Dairy farmers gearing up for stressful year as milk prices plummet

A Kiwi dairy farmer is warning the industry is in for a tough 12 months with milk prices plummeting, which will hurt their bottom line. 

Fonterra announced a new forecast range on Friday of $6.25 to $7.75 per kilogram of milk solids (kgMS), with a mid-point of $7 per kgMS.

The cuts are expected to leave dairy farmers about $1.8 billion out of pocket.

Dairy farmer and chairperson of Federated Farmers Dairy Industry Group Richard McIntyre told AM on Monday he expects the impact to be widespread.

He told AM co-host Ryan Bridge the next 12 months are going to be really challenging with high-interest rates, high input costs and milk prices, which are well below the break-even point. 

"To add some context, the current break-even milk price is just under $9 and so a $7 milk price is a long way below that and with the average dairy farm producing 200,000 kilos of milk solids, that represents a significant hole that dairy farmers are going to have to try to dig their way out of throughout the season," he said. 

Dairy farmer Richard McIntyre warns a lot of the industry will go backwards in their finances.
Dairy farmer Richard McIntyre warns a lot of the industry will go backwards in their finances. Photo credit: AM

McIntyre warned this will see a lot of farmers not making any profit over the next 12 months. 

"It is a bit demoralising. It's the time of the year as you can see the weather is not always with us, there is a huge amount of work on to look after our cows and our calves and I guess for the majority of us we are going to be doing a lot of work this year to go backwards financially," he said. 

The latest Federated Farmers Banking Survey showed farmers' satisfaction with their bank relationship continued to slip and more perceive they're under undue pressure. 

McIntyre urged banks to take a medium to long-term approach to the viability of dairy farming businesses. 

"The chequebook is fairly well nailed shut, there'll be no additional spending beyond the essential," he said.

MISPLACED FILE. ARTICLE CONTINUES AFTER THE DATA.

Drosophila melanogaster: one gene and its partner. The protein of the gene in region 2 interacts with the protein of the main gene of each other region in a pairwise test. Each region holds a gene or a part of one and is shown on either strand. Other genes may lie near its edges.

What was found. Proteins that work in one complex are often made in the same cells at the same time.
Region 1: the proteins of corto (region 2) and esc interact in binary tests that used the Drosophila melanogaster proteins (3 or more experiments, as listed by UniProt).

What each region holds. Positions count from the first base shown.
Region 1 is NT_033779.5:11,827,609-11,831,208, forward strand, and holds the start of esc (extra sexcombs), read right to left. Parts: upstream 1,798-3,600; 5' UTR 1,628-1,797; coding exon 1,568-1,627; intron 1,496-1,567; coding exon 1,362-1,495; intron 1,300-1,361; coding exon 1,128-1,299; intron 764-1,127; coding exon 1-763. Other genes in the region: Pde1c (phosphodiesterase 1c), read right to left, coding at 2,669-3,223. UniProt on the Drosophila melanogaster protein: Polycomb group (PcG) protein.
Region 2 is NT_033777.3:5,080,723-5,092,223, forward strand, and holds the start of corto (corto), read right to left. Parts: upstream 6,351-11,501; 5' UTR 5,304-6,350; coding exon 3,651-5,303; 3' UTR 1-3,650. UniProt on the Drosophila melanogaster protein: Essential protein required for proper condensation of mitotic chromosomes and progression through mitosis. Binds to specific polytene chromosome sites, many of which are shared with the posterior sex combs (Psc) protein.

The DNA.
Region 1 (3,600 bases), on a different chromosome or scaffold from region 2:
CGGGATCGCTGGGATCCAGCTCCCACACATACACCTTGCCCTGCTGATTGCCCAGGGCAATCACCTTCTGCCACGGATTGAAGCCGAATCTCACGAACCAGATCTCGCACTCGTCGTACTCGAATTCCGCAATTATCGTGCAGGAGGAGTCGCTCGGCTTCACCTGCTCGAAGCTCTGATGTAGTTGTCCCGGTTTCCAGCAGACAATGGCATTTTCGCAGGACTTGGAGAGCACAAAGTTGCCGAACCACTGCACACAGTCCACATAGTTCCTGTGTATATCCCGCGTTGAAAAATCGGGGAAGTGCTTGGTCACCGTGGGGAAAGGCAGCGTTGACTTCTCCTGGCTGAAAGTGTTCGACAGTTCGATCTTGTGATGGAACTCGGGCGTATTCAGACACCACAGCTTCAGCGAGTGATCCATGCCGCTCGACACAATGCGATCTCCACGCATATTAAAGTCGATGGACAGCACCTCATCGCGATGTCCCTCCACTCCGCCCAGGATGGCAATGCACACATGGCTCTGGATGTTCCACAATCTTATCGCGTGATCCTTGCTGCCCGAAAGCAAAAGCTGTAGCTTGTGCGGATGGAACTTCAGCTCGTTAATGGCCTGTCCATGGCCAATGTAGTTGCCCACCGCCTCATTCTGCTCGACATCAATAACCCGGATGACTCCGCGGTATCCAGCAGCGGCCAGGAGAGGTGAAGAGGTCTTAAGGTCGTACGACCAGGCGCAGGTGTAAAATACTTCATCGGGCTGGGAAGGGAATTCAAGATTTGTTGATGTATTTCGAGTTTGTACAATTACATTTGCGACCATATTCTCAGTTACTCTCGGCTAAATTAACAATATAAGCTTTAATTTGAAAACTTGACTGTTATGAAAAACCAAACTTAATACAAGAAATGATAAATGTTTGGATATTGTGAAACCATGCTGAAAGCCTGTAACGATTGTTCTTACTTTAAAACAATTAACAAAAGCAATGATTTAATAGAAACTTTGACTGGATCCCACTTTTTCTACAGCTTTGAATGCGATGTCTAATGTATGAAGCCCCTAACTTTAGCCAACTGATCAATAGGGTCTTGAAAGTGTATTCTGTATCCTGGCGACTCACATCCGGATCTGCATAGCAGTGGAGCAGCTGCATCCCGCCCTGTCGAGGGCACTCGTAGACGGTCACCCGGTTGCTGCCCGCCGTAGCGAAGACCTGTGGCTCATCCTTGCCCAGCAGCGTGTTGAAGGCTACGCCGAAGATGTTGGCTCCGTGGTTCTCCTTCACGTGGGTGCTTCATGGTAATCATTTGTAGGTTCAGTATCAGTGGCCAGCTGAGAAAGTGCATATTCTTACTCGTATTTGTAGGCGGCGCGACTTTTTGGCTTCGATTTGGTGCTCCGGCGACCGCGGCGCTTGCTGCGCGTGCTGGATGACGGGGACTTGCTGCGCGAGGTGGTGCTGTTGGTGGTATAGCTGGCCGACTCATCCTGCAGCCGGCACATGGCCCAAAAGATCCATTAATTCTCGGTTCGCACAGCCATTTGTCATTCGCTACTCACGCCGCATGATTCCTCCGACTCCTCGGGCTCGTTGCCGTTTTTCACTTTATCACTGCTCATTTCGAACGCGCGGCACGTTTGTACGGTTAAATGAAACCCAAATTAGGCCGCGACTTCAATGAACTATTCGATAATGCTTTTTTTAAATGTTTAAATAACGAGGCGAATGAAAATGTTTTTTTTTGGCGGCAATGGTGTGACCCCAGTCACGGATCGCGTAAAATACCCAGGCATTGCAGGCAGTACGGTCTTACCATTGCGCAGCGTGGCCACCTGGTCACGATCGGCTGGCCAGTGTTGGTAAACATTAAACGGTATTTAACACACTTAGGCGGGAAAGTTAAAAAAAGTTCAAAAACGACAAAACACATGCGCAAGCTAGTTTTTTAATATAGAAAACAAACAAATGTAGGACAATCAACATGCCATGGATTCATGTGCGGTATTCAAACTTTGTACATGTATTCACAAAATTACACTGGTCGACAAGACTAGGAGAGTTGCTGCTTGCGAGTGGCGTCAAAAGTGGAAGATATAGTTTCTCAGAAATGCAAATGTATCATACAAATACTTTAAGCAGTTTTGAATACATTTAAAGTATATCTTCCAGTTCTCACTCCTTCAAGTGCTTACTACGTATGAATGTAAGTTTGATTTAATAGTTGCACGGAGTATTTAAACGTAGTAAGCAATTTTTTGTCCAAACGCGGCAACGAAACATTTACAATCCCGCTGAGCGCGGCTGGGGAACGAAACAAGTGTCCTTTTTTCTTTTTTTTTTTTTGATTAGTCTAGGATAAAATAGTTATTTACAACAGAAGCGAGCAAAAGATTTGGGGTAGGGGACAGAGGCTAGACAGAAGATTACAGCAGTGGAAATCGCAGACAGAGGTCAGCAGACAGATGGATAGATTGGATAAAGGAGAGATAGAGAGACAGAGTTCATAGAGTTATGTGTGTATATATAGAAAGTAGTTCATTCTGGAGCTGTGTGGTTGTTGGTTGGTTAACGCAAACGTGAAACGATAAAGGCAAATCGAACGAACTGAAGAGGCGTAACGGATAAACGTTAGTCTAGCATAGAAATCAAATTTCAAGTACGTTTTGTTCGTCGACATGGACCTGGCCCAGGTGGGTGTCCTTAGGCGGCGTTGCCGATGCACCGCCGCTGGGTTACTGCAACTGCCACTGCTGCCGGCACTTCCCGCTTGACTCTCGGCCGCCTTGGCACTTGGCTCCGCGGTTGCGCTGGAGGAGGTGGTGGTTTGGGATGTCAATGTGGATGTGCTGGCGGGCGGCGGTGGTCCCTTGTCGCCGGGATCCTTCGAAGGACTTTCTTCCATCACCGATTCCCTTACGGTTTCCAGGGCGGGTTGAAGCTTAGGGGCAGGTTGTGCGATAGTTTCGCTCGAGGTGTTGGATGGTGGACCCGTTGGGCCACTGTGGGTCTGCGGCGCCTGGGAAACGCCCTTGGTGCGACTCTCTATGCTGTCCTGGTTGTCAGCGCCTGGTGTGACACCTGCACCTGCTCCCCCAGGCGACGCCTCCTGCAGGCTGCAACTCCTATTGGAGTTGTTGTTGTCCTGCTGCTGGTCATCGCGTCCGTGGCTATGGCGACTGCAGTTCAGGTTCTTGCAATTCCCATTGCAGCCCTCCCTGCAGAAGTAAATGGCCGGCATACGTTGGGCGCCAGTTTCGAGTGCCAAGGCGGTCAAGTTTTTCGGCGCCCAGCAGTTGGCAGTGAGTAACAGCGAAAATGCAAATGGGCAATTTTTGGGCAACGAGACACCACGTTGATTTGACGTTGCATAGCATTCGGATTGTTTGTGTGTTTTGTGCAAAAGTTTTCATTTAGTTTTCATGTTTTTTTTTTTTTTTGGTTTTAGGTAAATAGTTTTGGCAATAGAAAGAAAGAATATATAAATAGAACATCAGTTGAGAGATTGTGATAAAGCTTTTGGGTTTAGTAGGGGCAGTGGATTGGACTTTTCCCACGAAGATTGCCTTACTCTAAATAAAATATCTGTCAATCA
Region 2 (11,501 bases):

"It will be about getting trusted advisers around you, farm advisors, a bank manager and an accountant and coming out with a plan going forward to see what cost you can cut without reducing income and trying to find a good pathway forward."

He's hopeful this will mean some dairy farms and businesses won't need to shut down as long as they get support from banks.  

"We're really encouraging banks to take a medium to long-term view of the viability of their businesses because there are a lot of businesses that are viable in normal times, but just with very high-interest rates at the moment, high input costs and now this drop in commodity prices, it's just going to make it a really challenging year," he told AM. 

Fonterra's decision to slash its milk payout forecast will wipe about $5 billion off New Zealand's GDP, according to a leading economist. 

ASB chief economist Nick Tuffley told AM on Monday the drop in income for dairy farmers compared to last year will be around $2 billion. 

He said it'll have a multiplier effect, which will see the impact getting up to around $5 billion. 

ASB chief economist Nick Tuffley.
ASB chief economist Nick Tuffley. Photo credit: AM

He said part of the problem is lower demand from China.

"When it comes to buying up milk from us, it's been a case of their production has been pretty strong, but also the consumption has been pretty flat," he said. 

"So they haven't really come back and bought and we make up the difference between what they make and what they want to consume." 

Tuffley believes the impact will be seen in the provinces around the country rather than in the big cities. 

He puts this down to farmers being prepared for a bad season this year. 

"The reality is it's things like less tractors being sold, less repairs being done, less fencing being done, probably less feed being bought and that does ripple through to those communities."

Watch the full interview with Richard McIntyre and Nick Tuffley in the video above.